Derek Johnson Muses

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Suicide Squad Review: No Spoilers

Wow, it’s been a while since I’ve posted on here. Anyway, my sister always asks me for my thoughts on popular movies, so I thought I’d actually write some of them here. In general, I would say that, the movie is a lot of fun, and, if you always want to see the 2 or 3 biggest summer blockbusters in theaters, I would say you should definitely make a point to see this if you’ve already seen Batman V Superman. Because, since DC is rushing a lot of movies, there are direct BVS spoilers in Suicide Squad. 

But first, critics have me exasperated. Yes, there are part of the movie that don’t work or are shoehorned in. But Will Smith and Margot Robbie are terrific in this, along with a solid supporting cast. Every big franchise is going to jam in 40 characters and subplots, and be a little convoluted. Get over it.

So, Suicide Squad is overstuffed, but not to the degree Captain America: Civil War was, or its DCEU predecessor, Batman V Superman. Like a lot of early 2000’s superhero films, the origins and flashbacks do bog down the first thirty minutes of the film. The lesser members of the team, like Captain Boomerang and Killer Croc, don’t get the character development that they would have in a smaller, more focused film. 

But the film nails the two characters it has to nail, Deadshot and Harley Quinn. Harley Quinn alone was worth the price of admission. Her flashbacks explaining why she fell for the Joker reminded me of Walter White and the reasons why that character turned evil. She’s set up to carry her own movie now, and, in spite of the fact that she’s violently crazy, there is a depth to Harley’s character that can be explored.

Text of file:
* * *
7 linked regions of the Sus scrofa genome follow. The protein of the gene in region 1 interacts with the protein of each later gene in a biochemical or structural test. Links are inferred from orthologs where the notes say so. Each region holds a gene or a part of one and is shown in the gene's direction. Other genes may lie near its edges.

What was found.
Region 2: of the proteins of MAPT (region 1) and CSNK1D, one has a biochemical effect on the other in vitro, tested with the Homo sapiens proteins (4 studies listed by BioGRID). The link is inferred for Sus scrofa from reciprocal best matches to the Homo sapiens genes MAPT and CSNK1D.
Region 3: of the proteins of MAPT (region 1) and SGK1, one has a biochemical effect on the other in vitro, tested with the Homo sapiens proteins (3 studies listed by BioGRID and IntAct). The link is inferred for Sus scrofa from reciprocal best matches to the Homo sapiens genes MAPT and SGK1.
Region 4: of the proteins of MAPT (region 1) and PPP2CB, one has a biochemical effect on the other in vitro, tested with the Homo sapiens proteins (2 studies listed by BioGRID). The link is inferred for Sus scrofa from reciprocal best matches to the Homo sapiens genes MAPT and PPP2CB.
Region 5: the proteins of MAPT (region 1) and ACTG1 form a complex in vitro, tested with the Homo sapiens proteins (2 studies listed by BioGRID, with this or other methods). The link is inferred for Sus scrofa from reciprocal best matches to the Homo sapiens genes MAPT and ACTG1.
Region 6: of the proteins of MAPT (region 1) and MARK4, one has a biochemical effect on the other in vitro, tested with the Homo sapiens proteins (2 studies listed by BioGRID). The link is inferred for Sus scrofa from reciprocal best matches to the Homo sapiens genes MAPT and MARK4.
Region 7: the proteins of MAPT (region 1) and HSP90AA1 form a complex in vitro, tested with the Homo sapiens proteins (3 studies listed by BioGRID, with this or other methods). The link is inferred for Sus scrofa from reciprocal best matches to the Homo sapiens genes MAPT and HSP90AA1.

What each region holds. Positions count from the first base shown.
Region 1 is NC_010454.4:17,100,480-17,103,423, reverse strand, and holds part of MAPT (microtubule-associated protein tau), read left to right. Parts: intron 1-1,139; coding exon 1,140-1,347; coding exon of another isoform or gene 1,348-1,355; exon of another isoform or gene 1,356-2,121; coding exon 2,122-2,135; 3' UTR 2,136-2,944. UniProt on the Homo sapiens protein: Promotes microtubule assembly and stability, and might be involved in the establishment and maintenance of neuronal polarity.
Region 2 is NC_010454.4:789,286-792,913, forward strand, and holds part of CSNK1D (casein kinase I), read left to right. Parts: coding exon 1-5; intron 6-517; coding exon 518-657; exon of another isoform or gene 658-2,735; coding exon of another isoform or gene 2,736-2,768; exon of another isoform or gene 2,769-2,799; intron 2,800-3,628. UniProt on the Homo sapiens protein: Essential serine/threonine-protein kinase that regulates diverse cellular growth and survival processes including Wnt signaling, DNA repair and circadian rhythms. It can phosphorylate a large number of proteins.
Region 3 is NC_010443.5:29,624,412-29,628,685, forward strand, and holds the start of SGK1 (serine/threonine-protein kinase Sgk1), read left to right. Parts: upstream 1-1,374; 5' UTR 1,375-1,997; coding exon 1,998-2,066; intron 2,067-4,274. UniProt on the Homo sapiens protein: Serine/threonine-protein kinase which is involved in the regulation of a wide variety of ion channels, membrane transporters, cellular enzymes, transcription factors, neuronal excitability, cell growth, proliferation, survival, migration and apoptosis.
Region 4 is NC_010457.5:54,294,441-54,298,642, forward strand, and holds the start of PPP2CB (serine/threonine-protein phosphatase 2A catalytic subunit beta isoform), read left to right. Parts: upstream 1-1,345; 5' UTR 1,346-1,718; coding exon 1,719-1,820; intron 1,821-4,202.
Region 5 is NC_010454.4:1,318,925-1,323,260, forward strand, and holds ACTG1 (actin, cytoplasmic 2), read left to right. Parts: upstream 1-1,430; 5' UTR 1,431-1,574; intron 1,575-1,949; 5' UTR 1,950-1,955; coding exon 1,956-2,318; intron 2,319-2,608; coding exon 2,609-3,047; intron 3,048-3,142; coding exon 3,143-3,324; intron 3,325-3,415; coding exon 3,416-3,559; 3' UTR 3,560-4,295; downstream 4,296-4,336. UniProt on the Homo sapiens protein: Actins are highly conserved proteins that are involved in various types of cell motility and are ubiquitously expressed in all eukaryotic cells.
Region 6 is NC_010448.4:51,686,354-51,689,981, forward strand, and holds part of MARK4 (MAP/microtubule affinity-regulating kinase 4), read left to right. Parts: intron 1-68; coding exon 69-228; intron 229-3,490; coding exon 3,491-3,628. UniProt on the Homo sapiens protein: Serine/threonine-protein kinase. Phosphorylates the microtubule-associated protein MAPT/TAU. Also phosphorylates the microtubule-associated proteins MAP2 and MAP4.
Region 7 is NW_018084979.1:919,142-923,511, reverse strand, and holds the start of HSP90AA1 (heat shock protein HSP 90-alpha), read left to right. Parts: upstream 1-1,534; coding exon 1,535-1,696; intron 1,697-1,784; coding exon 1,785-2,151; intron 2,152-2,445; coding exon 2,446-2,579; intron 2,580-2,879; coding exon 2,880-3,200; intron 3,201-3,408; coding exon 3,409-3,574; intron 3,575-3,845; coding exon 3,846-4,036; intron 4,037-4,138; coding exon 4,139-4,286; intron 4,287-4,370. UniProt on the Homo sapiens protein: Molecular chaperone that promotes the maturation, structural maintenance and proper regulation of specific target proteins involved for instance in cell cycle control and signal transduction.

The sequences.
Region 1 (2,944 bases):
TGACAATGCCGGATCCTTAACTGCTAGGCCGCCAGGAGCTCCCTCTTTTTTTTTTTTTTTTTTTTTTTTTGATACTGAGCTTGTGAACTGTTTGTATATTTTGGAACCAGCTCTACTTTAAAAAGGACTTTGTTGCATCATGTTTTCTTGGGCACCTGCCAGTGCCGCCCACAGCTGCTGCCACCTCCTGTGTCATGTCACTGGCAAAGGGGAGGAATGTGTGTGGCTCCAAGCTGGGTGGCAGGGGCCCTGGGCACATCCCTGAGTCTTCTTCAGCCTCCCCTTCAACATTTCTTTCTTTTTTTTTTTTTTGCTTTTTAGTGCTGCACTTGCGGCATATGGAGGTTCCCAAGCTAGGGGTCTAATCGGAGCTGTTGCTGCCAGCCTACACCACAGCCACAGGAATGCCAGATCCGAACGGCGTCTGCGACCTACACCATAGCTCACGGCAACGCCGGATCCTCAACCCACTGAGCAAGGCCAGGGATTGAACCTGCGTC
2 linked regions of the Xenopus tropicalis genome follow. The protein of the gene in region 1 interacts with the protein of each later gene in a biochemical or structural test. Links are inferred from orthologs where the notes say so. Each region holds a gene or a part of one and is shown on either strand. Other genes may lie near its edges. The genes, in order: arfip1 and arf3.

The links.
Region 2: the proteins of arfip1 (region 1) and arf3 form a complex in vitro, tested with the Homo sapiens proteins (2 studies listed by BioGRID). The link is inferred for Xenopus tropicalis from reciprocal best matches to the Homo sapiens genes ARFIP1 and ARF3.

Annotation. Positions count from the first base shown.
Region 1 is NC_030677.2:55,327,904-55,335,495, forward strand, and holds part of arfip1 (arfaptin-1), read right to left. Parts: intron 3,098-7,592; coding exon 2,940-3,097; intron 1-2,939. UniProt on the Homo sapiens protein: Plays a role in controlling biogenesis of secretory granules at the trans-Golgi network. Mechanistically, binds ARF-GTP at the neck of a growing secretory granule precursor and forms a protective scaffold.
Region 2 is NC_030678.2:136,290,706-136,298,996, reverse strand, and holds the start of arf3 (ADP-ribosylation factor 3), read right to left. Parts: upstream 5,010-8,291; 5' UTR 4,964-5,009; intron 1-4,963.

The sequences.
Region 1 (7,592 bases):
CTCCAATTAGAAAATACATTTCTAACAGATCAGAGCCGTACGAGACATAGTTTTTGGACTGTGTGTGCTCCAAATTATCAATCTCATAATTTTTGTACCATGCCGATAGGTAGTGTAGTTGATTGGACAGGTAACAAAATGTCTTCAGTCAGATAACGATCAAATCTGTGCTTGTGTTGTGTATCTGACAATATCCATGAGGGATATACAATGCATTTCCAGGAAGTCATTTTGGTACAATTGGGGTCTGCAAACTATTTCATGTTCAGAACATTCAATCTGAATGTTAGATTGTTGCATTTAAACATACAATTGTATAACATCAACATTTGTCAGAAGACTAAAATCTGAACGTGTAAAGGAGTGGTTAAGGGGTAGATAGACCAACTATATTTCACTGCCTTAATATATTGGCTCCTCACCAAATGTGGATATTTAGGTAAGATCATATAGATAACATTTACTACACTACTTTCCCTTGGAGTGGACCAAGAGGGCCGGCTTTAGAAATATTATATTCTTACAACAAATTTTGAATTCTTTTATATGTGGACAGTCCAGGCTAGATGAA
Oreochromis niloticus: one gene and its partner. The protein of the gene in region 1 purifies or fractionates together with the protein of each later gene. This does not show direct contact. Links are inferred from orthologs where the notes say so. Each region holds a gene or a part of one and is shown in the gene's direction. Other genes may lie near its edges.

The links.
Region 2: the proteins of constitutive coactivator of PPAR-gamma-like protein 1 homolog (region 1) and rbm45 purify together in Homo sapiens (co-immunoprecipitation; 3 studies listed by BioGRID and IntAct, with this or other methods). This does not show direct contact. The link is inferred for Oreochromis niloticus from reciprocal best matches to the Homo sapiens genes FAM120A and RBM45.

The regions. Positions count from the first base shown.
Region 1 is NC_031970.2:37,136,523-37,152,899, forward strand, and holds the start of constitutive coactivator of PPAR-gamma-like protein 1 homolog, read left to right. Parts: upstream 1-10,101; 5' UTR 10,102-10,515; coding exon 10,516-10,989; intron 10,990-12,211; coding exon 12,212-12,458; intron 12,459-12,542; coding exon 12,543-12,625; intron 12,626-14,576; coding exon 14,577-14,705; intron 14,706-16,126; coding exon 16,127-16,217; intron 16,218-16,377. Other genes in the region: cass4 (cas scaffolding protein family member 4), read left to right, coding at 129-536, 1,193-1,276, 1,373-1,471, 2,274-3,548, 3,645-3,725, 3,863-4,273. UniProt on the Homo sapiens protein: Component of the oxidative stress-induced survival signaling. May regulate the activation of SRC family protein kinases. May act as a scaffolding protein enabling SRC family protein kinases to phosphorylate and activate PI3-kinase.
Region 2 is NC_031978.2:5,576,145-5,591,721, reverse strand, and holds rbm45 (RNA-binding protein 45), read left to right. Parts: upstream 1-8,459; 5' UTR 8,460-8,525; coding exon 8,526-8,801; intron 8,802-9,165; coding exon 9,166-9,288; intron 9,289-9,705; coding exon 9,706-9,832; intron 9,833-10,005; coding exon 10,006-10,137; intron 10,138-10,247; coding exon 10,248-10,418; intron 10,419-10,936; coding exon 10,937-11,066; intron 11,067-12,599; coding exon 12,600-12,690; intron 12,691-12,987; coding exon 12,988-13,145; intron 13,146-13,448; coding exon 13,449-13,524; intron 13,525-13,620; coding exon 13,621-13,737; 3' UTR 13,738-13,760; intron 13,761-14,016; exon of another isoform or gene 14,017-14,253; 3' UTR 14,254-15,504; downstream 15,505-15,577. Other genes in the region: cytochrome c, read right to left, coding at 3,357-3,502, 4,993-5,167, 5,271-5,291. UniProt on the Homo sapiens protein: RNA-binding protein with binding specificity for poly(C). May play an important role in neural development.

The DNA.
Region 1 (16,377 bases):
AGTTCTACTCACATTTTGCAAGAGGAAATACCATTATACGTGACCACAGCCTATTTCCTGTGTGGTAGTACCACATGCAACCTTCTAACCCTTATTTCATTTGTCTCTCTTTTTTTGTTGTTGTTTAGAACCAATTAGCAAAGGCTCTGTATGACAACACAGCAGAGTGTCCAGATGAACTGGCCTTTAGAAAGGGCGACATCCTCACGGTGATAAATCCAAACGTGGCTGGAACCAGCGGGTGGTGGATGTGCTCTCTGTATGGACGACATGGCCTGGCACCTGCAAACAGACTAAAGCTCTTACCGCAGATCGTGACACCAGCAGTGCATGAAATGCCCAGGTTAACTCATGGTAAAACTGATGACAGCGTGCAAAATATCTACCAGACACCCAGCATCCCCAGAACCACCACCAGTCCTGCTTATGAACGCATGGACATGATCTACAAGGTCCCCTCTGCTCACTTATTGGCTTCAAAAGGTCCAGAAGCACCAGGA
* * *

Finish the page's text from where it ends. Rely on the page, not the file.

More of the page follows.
The action storytelling is not perfect. There are a few action scenes that aren’t played for their maximum impact, and seem to only be in the movie because some executive told David Ayer too much screentime would pass without a boom. All told, some of the twists in the movie aren’t played for their maximum value, and that is were some of the potential character moments are lost. The reason for the main crisis in itself is somewhat questionable. But those shortcomings don’t distract from the main characters.

A lot of these problems are caused by DC/Warners sudden jump into universe building. Marvel had multiple movies to build up to its big fantastical villains. DC had to go big right away, so they’re starting with huge, metahuman stories that are hard to grasp without wading through some deep mythology. The DCEU can be given the benefit of the doubt for a few movies until they build to a couple of big team-ups. Now that Geoff Johns is going to be overseeing DC film adaptions, the universe should have a coherent voice, but it remains to be seen if such a voice can deliver more coherent plots.